If you don’t get any discounts from the wind mitigation (highly unlikely), then we will just refund you the wind mitigation amount.
The Termite Inspection (or Wood Destroying Organism Inspection)
This is another super common add-on service to the home inspection, especially in Florida. It is also required by some home loans, like a VA loan.
In short, in Florida we have A LOT of termites. More specifically:
It’s estimated that termites cause over $5 billion in damage to homes annually… damage that insurance companies won’t cover in Florida.Source
Termites eat wood and guess what, homes are made out of wood. Even block homes get termites. I have seen block homes get termites more often actually because people think they’re invincible to termites, but it’s not true.
In Florida it’s not if you will get termites, it’s when. I always highly recommend this inspection to find out if there is any evidence of termites.
We work with reputable third-party companies to get this inspection completed with your home inspection, so I truly believe that you will benefit from this inspection.
The Four Point Inspection
This is another insurance inspection specific to Florida (Florida is fun when it comes to insurance inspections 😄).
But, the four point has a trick. It can be required by insurance companies and it may work against you. **Insert Sad Noises Here**
BUT NOT TO FRET! Aaron is here to tell you everything you need to know so you can be prepared! 😁
When Is It Required?
The four point is typically required after a home reaches 30 years old, however, some insurance companies require it as soon as 10 years old (cough, cough StateFarm).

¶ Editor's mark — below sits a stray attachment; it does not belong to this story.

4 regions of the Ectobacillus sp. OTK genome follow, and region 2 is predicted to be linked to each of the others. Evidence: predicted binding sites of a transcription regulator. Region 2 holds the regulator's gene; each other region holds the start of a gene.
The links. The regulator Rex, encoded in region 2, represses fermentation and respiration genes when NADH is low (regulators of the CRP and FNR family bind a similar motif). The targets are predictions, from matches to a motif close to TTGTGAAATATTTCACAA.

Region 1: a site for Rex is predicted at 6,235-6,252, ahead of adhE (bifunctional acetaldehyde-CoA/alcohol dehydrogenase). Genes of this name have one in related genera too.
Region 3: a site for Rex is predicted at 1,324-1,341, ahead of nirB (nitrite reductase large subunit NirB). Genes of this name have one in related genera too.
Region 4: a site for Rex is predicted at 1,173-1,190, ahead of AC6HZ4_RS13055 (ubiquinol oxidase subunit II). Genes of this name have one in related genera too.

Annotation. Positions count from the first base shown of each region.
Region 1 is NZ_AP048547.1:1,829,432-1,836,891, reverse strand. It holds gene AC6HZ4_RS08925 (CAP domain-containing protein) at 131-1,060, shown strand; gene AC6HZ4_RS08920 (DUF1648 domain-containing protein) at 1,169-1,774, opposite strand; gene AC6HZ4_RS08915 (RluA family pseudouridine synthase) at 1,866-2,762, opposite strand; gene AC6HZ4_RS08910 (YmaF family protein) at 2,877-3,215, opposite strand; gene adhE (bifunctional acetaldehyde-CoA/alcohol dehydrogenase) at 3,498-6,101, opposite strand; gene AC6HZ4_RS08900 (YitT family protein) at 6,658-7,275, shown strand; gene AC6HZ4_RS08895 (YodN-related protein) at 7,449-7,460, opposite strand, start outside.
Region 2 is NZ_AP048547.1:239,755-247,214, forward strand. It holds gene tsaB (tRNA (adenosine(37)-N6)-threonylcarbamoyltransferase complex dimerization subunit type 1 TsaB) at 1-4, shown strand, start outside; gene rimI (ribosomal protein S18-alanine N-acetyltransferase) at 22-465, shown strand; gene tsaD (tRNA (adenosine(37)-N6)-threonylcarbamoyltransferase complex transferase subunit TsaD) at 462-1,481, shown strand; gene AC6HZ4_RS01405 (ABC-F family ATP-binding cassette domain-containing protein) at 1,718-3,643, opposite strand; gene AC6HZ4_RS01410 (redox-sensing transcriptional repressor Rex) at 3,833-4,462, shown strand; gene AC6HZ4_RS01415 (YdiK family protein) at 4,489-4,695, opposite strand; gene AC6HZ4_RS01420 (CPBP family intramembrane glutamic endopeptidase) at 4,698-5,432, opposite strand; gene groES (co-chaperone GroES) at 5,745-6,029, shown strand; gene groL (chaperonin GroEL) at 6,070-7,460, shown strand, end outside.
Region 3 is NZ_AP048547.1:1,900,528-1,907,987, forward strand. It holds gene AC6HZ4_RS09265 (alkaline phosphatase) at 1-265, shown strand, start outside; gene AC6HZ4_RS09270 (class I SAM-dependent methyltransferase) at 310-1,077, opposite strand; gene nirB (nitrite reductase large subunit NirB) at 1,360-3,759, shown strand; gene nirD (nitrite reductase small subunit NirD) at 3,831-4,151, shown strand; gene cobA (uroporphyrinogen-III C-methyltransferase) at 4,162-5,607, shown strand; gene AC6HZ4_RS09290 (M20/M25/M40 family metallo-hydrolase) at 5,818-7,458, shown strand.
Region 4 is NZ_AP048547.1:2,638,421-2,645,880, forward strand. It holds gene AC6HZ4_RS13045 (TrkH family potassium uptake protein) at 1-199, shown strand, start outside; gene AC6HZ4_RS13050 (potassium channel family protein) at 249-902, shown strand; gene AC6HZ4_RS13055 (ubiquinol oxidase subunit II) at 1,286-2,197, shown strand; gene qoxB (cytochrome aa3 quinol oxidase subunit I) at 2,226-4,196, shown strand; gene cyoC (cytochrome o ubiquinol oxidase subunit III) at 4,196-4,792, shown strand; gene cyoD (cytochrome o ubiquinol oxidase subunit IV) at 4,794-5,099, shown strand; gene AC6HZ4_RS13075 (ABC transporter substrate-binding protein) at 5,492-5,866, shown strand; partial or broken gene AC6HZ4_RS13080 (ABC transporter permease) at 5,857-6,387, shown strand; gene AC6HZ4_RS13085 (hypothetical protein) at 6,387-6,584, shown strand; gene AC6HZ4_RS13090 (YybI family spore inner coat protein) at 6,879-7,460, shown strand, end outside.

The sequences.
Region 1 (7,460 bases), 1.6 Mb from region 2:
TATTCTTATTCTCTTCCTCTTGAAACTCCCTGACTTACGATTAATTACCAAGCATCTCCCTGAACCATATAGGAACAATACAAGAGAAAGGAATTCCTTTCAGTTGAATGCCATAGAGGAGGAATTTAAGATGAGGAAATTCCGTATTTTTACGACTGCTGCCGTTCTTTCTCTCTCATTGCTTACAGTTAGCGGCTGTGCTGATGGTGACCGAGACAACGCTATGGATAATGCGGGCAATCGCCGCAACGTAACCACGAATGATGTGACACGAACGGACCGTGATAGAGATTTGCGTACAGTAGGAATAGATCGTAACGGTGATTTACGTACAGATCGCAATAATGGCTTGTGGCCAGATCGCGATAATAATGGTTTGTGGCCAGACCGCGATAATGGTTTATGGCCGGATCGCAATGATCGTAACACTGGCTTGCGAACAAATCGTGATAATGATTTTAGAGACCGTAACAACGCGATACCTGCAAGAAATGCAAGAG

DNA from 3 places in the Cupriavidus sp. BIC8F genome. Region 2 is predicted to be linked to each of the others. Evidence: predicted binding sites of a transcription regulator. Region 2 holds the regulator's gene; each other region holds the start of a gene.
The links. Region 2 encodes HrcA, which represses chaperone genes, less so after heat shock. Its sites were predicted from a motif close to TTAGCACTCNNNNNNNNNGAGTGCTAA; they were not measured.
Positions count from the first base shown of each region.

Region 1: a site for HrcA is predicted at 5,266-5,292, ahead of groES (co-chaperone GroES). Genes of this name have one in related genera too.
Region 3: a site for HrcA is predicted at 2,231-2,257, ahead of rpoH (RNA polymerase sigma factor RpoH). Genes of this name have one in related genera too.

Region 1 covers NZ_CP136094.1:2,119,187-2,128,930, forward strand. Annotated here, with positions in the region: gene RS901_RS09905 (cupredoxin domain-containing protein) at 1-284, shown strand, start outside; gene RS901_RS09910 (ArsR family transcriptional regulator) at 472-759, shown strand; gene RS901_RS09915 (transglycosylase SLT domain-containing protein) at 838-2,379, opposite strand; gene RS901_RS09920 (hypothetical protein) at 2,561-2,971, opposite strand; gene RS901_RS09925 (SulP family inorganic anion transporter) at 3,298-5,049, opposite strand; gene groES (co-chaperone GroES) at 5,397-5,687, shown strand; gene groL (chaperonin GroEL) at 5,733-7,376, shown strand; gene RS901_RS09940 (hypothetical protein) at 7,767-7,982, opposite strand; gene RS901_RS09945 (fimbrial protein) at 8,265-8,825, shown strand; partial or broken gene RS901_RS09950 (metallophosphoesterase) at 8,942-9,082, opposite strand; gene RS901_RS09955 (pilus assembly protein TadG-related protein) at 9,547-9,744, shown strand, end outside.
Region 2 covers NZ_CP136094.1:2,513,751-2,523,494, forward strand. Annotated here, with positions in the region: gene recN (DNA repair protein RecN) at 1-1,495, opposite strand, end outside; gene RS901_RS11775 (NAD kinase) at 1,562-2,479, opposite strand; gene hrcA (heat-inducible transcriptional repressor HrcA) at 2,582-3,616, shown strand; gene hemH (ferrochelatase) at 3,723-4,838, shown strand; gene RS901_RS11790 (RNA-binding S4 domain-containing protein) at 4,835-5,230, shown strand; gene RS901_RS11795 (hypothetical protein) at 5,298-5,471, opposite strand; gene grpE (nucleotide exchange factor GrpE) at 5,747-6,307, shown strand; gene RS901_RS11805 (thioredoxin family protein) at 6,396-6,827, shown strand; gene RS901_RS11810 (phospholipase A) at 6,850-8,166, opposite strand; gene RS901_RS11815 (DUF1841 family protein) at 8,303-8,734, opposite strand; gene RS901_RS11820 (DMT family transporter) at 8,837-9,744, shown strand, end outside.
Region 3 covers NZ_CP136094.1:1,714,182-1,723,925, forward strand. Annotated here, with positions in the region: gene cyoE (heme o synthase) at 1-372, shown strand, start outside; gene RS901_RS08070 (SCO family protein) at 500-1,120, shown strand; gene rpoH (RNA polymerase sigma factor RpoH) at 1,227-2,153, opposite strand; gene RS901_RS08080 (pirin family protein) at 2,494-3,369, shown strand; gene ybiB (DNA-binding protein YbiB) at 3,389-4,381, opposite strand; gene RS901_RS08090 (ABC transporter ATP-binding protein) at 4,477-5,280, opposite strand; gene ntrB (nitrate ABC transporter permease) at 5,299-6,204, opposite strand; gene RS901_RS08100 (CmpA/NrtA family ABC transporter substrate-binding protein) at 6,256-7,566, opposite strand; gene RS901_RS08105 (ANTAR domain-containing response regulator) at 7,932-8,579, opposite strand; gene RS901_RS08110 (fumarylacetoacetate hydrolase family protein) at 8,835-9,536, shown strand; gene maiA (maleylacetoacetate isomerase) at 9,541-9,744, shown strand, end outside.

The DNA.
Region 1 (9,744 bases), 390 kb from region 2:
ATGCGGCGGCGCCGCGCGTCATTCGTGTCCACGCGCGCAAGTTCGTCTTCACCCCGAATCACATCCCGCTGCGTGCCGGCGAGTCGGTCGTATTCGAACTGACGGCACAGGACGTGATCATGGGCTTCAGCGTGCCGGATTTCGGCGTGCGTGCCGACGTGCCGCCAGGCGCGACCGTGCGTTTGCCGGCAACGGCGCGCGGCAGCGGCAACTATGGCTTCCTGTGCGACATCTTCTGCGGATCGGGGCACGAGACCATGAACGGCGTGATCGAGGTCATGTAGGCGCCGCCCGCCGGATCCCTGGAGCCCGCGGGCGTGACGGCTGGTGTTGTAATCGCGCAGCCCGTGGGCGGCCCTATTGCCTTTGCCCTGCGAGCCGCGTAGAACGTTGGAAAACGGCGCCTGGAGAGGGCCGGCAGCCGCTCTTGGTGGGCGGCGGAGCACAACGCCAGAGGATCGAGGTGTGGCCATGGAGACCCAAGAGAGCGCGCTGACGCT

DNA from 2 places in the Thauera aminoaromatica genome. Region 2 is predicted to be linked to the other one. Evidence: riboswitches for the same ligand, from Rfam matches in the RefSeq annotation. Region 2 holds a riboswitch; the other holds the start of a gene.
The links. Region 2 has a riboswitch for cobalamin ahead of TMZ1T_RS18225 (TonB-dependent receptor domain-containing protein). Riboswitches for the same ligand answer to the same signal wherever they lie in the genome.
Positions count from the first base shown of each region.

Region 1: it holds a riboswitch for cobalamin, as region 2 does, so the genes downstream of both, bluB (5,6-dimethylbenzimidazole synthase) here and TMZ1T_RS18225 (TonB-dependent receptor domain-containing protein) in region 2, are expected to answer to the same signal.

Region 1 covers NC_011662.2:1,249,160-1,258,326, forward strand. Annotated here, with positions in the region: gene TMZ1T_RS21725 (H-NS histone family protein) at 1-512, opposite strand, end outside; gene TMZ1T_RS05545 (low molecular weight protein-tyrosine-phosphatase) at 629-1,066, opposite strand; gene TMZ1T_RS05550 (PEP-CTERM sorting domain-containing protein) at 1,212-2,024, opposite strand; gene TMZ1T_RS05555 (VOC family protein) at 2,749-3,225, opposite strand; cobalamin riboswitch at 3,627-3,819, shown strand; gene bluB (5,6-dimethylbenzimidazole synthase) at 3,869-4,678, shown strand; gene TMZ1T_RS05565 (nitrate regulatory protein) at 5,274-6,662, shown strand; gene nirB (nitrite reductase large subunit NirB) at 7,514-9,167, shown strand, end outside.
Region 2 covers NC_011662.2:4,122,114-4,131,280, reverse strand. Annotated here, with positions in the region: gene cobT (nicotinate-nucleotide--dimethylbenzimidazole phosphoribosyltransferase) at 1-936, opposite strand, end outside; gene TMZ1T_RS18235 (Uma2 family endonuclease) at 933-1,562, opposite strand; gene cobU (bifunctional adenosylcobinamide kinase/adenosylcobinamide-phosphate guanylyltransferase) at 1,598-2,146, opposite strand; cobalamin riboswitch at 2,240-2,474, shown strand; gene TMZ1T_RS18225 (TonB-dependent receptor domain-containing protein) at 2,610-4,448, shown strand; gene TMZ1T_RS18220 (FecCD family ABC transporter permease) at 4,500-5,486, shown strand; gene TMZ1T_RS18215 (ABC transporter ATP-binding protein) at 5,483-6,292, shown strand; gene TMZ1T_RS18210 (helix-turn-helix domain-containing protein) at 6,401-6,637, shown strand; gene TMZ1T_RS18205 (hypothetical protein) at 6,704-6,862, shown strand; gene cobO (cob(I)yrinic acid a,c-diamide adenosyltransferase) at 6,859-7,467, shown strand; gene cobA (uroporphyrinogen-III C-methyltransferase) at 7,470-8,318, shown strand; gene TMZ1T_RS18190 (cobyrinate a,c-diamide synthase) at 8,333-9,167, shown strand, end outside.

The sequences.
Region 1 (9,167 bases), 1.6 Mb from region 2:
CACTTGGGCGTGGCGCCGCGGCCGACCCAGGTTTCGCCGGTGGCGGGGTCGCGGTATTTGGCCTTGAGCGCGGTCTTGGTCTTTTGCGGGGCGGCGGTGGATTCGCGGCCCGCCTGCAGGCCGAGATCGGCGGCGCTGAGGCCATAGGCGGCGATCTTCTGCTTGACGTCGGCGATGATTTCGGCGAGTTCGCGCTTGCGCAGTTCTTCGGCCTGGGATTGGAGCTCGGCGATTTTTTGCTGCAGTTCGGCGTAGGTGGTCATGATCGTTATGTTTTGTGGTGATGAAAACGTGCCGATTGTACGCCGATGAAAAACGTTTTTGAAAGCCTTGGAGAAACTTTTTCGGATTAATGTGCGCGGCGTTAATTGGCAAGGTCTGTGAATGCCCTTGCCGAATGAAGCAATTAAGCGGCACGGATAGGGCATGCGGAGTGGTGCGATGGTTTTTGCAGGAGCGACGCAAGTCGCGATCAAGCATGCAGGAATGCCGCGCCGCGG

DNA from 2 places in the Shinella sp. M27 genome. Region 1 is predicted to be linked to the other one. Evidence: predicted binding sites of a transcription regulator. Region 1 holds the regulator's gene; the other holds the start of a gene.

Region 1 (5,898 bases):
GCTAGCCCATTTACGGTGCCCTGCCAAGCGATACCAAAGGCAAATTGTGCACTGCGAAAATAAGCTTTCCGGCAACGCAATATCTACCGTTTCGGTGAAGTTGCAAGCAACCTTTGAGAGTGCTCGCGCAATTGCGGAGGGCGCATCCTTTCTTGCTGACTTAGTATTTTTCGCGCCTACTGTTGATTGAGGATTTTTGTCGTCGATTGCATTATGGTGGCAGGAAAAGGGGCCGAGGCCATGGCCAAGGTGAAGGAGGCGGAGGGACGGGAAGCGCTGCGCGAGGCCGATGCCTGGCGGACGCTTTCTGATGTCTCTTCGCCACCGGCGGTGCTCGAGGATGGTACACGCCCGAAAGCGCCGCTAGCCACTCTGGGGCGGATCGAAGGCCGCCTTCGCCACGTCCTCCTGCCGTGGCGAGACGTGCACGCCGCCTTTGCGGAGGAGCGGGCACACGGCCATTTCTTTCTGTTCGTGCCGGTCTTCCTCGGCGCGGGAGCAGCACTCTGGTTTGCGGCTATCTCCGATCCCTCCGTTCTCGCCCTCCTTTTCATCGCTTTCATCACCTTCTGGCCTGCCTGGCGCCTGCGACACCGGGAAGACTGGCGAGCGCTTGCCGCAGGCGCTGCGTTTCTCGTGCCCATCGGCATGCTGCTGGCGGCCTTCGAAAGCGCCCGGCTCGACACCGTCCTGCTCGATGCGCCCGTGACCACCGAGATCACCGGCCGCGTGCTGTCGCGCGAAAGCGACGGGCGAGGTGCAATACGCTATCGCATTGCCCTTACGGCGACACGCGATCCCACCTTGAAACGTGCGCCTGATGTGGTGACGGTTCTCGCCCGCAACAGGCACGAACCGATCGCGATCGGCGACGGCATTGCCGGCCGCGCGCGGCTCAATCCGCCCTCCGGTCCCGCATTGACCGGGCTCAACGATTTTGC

Ask your insurance company if you need the four point report. If they say you do, you need to get it to get insurance. If your insurance company says you do not need it, then, you do not need it.
What Is It?
The four point covers the main four points of the home: roof, electrical, plumbing, and A/C/Heating.
Home inspectors fill out general questions about the system and it is more limited than a general home inspection.
In a general sense, the inspection asks questions like:
- It is working?
- It is damaged?
- How old is it?
- Is it safe?
Problems With Four Point Inspections
If something on the four point is marked as unsafe, not working, etc, in most cases, insurance companies will ask for that to be fixed before they insure. However, this is not always the case because they can be creative in your insurance premium, so check with them first.
With that, the four point can lead to some inspection contingencies you and your agent will need to work through.
ATTENTION: SUPER IMPORTANT INFORMATION INCOMING
While issues that arise from the four point will be up to you and your agent to work through, we can be there to assist.
You will need to get a re-inspection completed by us after repairs have been made in order for us to change the four point.
We do not accept receipts or pictures alone to change four point inspection reports. It’s happened many times where we are told repairs have been made, and when we go back to the home for the re-inspection nothing has been fixed or new issues have been caused by the repair person.
Furthermore, we have to be able to look at items on our own to change reports that we sign off on with our licensing.
Concluding Four Point Inspections
If you have to get a four point inspection, stay on top of your timelines and work with your agent.
Be prepared to pay for a re-inspection if repairs are required by insurance.
Mold Testing & Air Quality Testing
This is one of those things you MIGHT need…
Let me first start off by saying, every home contains mold. Mold is everywhere. But large amounts of mold can live in homes which may cause problems to your health and to your home. Both of which can be expensive to fix.
So, if there is a reason to, we can conduct mold testing by swabbing surfaces or by trapping air spores to a slide and sending them off to a lab.
This will tell us if the home contains a significant amount of mold.
When Do I Recommend It?
There are a few reasons when I recommend purchasing air quality testing or mold swabbing when purchasing a home. Let’s check out my list, and if any of these fit you, you should inquire about mold testing.